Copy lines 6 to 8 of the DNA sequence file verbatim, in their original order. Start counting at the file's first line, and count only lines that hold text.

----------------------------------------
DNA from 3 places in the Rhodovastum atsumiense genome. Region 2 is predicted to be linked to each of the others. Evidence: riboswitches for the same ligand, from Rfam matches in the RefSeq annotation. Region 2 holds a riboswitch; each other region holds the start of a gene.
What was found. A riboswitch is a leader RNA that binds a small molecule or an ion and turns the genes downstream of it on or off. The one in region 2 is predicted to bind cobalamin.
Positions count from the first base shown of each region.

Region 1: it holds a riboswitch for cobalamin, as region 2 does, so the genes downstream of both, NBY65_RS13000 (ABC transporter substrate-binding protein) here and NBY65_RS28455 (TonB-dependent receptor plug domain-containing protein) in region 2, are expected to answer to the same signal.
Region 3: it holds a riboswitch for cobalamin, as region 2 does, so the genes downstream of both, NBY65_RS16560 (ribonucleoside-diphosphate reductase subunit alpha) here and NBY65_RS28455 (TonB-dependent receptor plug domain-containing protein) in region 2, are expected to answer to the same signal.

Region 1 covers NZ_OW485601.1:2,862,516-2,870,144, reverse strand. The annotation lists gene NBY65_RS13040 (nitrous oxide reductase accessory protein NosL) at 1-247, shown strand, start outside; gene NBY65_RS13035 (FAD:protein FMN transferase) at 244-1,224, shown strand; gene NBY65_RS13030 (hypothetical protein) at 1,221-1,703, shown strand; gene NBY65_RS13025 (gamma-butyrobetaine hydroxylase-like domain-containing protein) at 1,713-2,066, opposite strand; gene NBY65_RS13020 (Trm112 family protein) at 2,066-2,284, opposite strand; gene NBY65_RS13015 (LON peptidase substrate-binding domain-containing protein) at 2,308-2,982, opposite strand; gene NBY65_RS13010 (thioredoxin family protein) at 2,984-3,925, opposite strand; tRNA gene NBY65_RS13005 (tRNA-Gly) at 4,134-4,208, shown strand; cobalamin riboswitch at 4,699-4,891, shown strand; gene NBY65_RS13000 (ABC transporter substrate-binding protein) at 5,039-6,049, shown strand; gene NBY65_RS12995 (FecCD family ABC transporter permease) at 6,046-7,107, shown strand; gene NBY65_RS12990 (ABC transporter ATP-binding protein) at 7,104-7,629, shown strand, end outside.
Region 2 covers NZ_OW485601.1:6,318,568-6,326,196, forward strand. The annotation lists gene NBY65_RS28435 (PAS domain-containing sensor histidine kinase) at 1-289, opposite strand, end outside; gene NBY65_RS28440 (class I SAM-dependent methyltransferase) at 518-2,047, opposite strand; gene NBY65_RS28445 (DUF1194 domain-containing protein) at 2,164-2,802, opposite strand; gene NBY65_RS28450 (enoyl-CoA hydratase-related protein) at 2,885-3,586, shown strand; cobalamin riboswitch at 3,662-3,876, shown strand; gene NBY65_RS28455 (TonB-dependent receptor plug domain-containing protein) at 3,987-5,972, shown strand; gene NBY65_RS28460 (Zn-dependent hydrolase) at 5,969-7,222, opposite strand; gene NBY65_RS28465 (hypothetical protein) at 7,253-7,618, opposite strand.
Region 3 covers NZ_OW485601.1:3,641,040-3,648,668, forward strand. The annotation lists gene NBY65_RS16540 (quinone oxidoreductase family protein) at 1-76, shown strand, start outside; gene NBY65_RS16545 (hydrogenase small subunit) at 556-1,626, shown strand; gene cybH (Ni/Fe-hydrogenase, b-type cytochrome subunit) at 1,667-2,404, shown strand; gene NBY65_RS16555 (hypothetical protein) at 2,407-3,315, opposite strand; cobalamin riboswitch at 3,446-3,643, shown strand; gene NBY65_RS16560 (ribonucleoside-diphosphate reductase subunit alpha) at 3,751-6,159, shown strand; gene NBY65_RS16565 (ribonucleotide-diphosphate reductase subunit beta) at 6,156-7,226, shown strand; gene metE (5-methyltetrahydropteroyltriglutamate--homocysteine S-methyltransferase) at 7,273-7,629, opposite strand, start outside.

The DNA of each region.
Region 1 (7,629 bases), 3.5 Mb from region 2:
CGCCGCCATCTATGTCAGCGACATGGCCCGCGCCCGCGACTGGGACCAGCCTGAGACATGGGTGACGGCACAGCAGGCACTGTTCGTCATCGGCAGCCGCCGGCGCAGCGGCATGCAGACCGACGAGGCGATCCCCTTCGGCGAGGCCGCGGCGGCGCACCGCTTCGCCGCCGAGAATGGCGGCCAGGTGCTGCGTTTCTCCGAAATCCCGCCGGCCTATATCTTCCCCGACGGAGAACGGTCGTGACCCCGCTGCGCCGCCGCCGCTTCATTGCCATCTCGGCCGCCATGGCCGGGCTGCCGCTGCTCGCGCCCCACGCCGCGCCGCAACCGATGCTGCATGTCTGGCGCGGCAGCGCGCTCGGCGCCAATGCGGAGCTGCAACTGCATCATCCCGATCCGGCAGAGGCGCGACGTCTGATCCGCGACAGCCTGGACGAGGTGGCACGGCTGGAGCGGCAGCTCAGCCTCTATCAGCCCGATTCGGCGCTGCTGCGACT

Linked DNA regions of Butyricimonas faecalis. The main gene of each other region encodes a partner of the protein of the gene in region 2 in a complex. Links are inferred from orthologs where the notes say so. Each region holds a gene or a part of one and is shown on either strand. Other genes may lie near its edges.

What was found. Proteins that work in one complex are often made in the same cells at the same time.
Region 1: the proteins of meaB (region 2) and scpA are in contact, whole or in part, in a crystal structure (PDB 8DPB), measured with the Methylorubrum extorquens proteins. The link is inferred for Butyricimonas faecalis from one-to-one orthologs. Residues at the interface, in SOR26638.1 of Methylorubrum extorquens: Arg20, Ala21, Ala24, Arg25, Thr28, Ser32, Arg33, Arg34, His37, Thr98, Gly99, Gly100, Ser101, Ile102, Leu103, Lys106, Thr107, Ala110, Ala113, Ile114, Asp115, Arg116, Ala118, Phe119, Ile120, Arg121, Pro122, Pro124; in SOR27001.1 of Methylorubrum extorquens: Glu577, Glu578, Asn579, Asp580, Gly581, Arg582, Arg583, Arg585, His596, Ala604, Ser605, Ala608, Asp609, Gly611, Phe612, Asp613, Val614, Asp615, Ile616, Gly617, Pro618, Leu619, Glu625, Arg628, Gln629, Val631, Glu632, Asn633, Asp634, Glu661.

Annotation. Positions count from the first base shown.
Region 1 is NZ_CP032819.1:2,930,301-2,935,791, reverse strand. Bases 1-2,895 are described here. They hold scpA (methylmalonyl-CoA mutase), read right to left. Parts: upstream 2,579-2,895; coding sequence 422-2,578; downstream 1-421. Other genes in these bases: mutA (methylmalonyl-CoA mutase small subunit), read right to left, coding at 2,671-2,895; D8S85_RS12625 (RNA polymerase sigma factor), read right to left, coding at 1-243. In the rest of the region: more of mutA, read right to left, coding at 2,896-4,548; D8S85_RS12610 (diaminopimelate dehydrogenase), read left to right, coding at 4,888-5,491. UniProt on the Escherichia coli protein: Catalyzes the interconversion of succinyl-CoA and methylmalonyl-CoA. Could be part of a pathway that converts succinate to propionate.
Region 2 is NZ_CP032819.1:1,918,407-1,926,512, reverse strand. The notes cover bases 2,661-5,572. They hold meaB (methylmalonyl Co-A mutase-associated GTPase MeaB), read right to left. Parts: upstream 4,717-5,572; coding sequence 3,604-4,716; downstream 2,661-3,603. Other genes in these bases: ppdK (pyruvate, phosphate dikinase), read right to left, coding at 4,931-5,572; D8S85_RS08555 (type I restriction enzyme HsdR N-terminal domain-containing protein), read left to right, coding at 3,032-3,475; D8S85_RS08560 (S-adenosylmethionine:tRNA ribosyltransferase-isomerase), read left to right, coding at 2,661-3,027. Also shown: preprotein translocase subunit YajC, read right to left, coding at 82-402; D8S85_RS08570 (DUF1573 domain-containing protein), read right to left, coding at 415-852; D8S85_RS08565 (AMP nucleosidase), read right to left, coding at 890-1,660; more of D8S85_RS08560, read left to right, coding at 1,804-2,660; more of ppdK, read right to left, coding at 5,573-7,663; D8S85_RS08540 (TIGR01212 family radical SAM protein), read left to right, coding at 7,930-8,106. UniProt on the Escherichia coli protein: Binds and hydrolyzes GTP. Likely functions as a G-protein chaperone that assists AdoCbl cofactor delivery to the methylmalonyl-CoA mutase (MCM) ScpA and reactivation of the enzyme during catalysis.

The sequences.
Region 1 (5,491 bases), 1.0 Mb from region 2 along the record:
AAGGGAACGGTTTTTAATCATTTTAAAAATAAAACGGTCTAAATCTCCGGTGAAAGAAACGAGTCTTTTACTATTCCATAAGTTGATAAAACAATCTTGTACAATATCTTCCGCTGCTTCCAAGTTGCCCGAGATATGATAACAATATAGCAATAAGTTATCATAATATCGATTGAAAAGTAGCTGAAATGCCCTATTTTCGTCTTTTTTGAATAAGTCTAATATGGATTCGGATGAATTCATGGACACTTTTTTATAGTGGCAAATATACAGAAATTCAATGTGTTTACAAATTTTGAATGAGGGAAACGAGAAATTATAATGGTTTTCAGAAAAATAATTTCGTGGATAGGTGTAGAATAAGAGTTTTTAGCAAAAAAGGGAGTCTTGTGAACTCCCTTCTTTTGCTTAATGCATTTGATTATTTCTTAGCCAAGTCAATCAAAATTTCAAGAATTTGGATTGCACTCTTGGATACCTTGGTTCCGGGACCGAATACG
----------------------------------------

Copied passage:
Region 1 covers NZ_OW485601.1:2,862,516-2,870,144, reverse strand. The annotation lists gene NBY65_RS13040 (nitrous oxide reductase accessory protein NosL) at 1-247, shown strand, start outside; gene NBY65_RS13035 (FAD:protein FMN transferase) at 244-1,224, shown strand; gene NBY65_RS13030 (hypothetical protein) at 1,221-1,703, shown strand; gene NBY65_RS13025 (gamma-butyrobetaine hydroxylase-like domain-containing protein) at 1,713-2,066, opposite strand; gene NBY65_RS13020 (Trm112 family protein) at 2,066-2,284, opposite strand; gene NBY65_RS13015 (LON peptidase substrate-binding domain-containing protein) at 2,308-2,982, opposite strand; gene NBY65_RS13010 (thioredoxin family protein) at 2,984-3,925, opposite strand; tRNA gene NBY65_RS13005 (tRNA-Gly) at 4,134-4,208, shown strand; cobalamin riboswitch at 4,699-4,891, shown strand; gene NBY65_RS13000 (ABC transporter substrate-binding protein) at 5,039-6,049, shown strand; gene NBY65_RS12995 (FecCD family ABC transporter permease) at 6,046-7,107, shown strand; gene NBY65_RS12990 (ABC transporter ATP-binding protein) at 7,104-7,629, shown strand, end outside.
Region 2 covers NZ_OW485601.1:6,318,568-6,326,196, forward strand. The annotation lists gene NBY65_RS28435 (PAS domain-containing sensor histidine kinase) at 1-289, opposite strand, end outside; gene NBY65_RS28440 (class I SAM-dependent methyltransferase) at 518-2,047, opposite strand; gene NBY65_RS28445 (DUF1194 domain-containing protein) at 2,164-2,802, opposite strand; gene NBY65_RS28450 (enoyl-CoA hydratase-related protein) at 2,885-3,586, shown strand; cobalamin riboswitch at 3,662-3,876, shown strand; gene NBY65_RS28455 (TonB-dependent receptor plug domain-containing protein) at 3,987-5,972, shown strand; gene NBY65_RS28460 (Zn-dependent hydrolase) at 5,969-7,222, opposite strand; gene NBY65_RS28465 (hypothetical protein) at 7,253-7,618, opposite strand.
Region 3 covers NZ_OW485601.1:3,641,040-3,648,668, forward strand. The annotation lists gene NBY65_RS16540 (quinone oxidoreductase family protein) at 1-76, shown strand, start outside; gene NBY65_RS16545 (hydrogenase small subunit) at 556-1,626, shown strand; gene cybH (Ni/Fe-hydrogenase, b-type cytochrome subunit) at 1,667-2,404, shown strand; gene NBY65_RS16555 (hypothetical protein) at 2,407-3,315, opposite strand; cobalamin riboswitch at 3,446-3,643, shown strand; gene NBY65_RS16560 (ribonucleoside-diphosphate reductase subunit alpha) at 3,751-6,159, shown strand; gene NBY65_RS16565 (ribonucleotide-diphosphate reductase subunit beta) at 6,156-7,226, shown strand; gene metE (5-methyltetrahydropteroyltriglutamate--homocysteine S-methyltransferase) at 7,273-7,629, opposite strand, start outside.